Israel signed a defence pact with Morocco on Wednesday, its latest public display of readiness to advance national security interests in tandem with Arab countries that have drawn closer to it amid shared concern over Iran and Islamist militancy.
A senior Israeli defense official said Jerusalem and Rabat will begin cooperating deeply on security issues, more freely sharing intelligence and holding joint exercises, following the signing of a memorandum of understanding between the two countries on Wednesday.
The memorandum of understanding could herald intelligence cooperation, arms deals and joint military training, Israeli Defence Minister Benny Gantz said in Rabat.
His two-day visit came within weeks of an Israeli-hosted air force drill that was attended by an Emirati general, and naval maneuvers by Israel, UAE and Bahrain. The two Gulf states, along with Morocco and Sudan, forged relations with Israel last year.
After the signing ceremony with Abdellatif Loudiyi, Morocco’s defence administration minister, a senior Gantz aide said he saw a Moroccan market for Israeli counter-insurgency know-how.
“This is a deal that will enable us to help them with what they need from us, of course subject to our interests in the region,” the aide, Zohar Palti, told Israel’s Kan broadcaster.
“Morocco has for years been battling terror on several fronts, and is a country that is struggling against al Qaeda and global jihadi groups.”
Under the MOU signed on Wednesday, the two countries’ defense ministries and militaries can more easily speak with one another and share information, whereas in the past, such communication was only conducted through their respective intelligence services.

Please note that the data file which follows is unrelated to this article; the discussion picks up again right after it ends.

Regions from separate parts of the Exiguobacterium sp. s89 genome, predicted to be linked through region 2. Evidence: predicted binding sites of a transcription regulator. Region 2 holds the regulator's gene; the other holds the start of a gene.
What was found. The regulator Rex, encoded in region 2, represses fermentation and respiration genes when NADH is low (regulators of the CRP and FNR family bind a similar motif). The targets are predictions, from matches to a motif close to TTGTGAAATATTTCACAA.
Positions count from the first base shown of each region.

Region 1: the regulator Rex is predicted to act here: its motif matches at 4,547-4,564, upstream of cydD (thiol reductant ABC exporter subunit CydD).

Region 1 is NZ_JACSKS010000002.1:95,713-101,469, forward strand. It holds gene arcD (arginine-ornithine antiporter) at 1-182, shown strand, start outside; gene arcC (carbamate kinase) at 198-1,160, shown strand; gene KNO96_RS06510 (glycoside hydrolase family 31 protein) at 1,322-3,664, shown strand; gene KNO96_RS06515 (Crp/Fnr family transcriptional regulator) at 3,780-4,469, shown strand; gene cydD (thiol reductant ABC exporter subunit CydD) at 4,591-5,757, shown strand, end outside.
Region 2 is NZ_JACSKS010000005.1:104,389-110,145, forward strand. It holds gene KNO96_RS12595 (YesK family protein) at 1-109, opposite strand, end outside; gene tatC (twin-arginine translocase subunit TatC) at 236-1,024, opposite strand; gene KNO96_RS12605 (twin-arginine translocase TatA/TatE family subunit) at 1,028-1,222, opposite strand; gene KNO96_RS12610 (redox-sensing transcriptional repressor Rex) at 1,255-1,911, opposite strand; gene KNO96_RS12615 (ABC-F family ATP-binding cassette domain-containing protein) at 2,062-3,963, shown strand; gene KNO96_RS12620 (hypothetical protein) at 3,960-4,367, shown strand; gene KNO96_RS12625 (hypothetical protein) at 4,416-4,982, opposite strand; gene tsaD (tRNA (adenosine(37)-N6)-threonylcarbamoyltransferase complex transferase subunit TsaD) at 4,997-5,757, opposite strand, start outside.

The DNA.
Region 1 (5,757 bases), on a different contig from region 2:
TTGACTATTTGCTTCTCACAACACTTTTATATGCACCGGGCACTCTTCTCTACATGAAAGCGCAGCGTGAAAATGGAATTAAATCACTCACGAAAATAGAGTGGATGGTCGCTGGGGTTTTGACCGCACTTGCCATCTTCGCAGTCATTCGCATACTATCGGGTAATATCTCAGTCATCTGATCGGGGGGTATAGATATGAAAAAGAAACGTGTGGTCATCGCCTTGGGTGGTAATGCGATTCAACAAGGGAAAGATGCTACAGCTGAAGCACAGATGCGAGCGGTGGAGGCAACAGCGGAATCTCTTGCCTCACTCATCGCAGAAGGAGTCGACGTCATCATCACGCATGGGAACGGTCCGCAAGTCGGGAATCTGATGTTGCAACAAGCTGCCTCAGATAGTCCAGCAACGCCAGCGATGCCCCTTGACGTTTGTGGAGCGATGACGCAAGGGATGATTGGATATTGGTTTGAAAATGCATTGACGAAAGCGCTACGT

“It will allow the beginning of official security cooperation between the two [countries]. The agreement includes formalizing intelligence-sharing and will allow for ties between their defense industries, defense procurement and joint exercises,” the Defense Ministry said.
Though a number of weapons deals are expected to be signed as a result of the renewed ties and the MOU, a senior Israeli defense official said that arms sales will not form the basis of the relationship between Israel and Morocco.
Morocco had previously signed an memorandum on cyber cooperation and data security – the latter a possible preamble to purchases of high-end Israeli military technologies.
Israeli media have speculated about possible sales to Morocco of drones or missile defence systems.
The chief of Israel’s air force, Major-General Amikam Norkin, declined to discuss any such specific prospects at a conference on Tuesday, saying only that he favoured “airpower diplomacy” with Arab partners to help offset Iran’s clout.
“I think that this (Gantz visit to Rabat) is an opportunity,” Norkin said, recalling how, at this month’s Dubai Airshow, his Moroccan counterpart had come to introduce himself and “added a few sentences in Hebrew” when they conversed.
Jerusalem and Rabat resumed diplomatic relations last year as part of then-US president Donald Trump’s so-called Abraham Accords. As part of the agreement, Washington said it would recognize Moroccan sovereignty over the disputed territory of Western Sahara, though the Biden administration has yet to do so.
Under the Abraham Accords, Israel also normalized ties with the United Arab Emirates and Bahrain and, in principle, with Sudan, though that country’s turbulent political situation has made it difficult for the two to sign a formal agreement.
Israeli Foreign Minister Yair Lapid travelled to Morocco in August for the first visit by Israel’s top diplomat to that country since 2003.